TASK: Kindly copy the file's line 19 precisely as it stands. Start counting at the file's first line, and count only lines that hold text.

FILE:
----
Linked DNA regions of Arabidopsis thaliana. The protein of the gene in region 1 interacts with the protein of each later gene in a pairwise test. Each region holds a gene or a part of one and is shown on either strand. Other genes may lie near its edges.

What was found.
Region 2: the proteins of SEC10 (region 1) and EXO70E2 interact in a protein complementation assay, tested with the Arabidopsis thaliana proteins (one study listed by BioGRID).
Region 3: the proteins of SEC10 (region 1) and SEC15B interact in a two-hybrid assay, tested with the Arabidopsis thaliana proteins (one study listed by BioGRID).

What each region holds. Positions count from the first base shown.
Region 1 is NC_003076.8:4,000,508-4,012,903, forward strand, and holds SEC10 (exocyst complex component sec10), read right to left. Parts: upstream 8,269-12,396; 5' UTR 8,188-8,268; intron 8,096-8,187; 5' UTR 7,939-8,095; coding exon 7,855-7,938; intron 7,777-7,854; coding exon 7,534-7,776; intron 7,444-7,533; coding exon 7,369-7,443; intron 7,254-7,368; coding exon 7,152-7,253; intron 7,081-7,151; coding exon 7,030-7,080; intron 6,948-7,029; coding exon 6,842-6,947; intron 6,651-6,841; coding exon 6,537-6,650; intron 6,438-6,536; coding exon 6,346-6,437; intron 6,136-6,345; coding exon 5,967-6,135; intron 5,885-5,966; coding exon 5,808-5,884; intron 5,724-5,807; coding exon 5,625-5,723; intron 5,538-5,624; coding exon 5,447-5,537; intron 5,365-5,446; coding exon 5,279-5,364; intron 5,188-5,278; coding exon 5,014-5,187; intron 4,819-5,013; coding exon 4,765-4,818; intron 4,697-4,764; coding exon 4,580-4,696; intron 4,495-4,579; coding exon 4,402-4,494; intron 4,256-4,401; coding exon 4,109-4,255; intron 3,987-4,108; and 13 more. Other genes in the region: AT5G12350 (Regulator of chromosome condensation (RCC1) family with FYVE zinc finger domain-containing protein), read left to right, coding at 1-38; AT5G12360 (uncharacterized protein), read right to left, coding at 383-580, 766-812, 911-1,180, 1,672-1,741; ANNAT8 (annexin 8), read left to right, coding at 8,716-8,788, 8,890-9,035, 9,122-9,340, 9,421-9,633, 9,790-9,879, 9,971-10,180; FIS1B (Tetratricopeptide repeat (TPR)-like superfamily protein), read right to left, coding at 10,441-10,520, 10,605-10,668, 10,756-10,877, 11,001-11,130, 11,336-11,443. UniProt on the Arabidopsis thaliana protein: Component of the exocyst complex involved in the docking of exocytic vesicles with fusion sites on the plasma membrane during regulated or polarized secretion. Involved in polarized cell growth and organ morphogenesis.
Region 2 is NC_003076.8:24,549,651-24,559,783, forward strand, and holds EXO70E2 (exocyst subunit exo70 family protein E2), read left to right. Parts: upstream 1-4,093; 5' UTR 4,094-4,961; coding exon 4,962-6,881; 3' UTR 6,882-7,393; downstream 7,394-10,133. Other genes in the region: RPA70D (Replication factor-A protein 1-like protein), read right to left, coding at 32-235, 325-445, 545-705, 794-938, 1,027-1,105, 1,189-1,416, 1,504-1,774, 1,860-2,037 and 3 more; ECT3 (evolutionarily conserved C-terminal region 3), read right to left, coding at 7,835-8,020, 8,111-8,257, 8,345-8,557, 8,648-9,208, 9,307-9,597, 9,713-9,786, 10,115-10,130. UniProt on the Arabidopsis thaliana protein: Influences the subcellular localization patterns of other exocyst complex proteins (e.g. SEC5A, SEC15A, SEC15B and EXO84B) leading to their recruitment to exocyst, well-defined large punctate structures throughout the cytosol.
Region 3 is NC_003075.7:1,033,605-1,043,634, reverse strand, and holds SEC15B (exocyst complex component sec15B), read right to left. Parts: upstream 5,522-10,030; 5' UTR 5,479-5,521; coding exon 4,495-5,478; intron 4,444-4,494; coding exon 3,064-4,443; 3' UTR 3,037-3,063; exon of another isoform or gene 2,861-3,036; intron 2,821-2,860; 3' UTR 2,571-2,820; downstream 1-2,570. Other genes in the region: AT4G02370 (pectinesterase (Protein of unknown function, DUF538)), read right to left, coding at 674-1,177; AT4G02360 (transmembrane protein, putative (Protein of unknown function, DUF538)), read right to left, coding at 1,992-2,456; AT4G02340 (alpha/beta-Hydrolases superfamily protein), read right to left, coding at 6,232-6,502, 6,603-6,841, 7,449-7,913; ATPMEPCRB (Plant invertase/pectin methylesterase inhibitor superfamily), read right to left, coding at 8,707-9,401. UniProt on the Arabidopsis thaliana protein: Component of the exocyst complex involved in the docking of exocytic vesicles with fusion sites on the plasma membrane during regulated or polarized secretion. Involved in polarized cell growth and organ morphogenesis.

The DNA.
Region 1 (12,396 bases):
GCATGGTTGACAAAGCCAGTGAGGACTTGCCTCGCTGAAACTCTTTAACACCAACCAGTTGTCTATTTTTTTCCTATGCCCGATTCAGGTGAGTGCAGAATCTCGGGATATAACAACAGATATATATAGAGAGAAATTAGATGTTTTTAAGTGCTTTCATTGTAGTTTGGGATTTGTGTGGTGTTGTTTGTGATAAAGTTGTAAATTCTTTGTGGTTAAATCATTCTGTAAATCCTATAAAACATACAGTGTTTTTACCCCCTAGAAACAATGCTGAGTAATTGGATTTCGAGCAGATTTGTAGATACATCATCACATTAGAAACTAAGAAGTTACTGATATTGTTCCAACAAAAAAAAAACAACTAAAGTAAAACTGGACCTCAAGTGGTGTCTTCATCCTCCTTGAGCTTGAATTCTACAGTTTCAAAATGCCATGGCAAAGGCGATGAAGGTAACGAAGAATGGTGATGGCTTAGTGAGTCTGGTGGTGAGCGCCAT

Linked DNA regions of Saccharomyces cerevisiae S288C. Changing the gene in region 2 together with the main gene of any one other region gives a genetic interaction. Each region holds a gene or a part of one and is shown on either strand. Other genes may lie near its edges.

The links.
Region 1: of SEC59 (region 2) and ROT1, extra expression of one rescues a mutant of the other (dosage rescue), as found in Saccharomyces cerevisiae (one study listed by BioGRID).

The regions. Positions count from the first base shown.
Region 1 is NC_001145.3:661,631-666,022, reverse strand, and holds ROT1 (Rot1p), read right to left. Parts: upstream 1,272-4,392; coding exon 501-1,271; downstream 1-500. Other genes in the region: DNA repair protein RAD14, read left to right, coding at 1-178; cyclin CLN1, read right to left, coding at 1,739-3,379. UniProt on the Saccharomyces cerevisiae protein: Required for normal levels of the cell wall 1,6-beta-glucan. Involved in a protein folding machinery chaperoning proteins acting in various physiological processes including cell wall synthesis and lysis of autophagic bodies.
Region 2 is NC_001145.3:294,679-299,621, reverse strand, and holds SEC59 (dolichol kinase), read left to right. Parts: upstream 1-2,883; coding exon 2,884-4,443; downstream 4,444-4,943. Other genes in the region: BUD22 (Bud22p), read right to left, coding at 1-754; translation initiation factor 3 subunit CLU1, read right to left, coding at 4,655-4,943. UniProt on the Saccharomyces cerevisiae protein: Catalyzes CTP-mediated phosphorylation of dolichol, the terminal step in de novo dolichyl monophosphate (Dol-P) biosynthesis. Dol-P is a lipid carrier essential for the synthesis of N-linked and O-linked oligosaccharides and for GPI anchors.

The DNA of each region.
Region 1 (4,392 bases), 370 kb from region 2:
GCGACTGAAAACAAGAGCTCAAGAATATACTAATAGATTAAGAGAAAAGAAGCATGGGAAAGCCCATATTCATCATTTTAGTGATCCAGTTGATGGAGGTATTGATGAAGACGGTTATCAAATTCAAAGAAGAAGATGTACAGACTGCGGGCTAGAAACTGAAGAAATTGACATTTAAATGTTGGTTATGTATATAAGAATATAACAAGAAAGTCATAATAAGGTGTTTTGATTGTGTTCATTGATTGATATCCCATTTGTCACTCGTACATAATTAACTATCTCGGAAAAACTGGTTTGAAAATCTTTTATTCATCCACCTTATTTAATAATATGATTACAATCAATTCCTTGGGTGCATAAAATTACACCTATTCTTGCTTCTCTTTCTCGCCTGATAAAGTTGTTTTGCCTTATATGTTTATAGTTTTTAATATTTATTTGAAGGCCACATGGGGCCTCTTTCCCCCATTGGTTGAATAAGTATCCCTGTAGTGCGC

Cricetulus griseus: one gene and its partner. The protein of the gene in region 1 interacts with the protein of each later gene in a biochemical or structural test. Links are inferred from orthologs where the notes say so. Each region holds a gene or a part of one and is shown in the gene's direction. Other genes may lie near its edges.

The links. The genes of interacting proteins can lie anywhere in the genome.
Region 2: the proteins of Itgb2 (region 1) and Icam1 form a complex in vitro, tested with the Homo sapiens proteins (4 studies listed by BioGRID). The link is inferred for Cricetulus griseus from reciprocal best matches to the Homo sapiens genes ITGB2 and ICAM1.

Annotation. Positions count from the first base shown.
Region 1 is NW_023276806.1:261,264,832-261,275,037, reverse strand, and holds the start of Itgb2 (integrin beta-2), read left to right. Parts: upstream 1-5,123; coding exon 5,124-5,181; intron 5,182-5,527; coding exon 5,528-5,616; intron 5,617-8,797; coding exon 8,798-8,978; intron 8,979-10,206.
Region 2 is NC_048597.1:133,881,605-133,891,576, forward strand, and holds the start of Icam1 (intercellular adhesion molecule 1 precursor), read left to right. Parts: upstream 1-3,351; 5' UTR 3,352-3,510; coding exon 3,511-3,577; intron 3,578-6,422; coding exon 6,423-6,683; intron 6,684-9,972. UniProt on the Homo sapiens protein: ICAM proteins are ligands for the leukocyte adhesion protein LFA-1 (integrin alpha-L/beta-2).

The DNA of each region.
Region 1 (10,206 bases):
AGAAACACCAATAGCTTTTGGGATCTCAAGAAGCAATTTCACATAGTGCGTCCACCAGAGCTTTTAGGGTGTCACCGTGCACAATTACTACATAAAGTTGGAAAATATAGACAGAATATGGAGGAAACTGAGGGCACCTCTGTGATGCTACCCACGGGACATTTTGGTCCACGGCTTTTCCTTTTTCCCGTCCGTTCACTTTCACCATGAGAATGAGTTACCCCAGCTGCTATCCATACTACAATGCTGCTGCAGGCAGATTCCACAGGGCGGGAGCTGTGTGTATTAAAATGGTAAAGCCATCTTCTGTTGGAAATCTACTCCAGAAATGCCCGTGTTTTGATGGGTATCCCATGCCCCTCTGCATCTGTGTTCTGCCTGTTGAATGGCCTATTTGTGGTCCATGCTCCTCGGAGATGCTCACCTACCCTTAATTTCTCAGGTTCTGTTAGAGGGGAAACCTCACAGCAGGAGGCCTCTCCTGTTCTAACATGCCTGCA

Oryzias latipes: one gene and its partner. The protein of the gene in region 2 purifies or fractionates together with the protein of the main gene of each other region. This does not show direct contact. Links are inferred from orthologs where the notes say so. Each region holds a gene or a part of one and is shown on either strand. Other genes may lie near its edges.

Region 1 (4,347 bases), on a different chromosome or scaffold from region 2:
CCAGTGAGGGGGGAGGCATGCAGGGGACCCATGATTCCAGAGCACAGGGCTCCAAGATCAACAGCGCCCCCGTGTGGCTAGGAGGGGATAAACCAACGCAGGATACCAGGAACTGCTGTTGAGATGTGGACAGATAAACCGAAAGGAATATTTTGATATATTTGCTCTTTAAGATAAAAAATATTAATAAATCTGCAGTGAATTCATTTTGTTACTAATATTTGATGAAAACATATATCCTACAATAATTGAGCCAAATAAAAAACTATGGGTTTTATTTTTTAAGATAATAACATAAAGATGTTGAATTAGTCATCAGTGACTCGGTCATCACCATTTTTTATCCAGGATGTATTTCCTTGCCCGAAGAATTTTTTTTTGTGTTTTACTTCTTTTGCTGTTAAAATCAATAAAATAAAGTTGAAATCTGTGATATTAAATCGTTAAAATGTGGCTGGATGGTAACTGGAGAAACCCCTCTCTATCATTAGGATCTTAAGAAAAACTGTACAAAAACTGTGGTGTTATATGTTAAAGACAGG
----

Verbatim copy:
Region 1 (4,392 bases), 370 kb from region 2: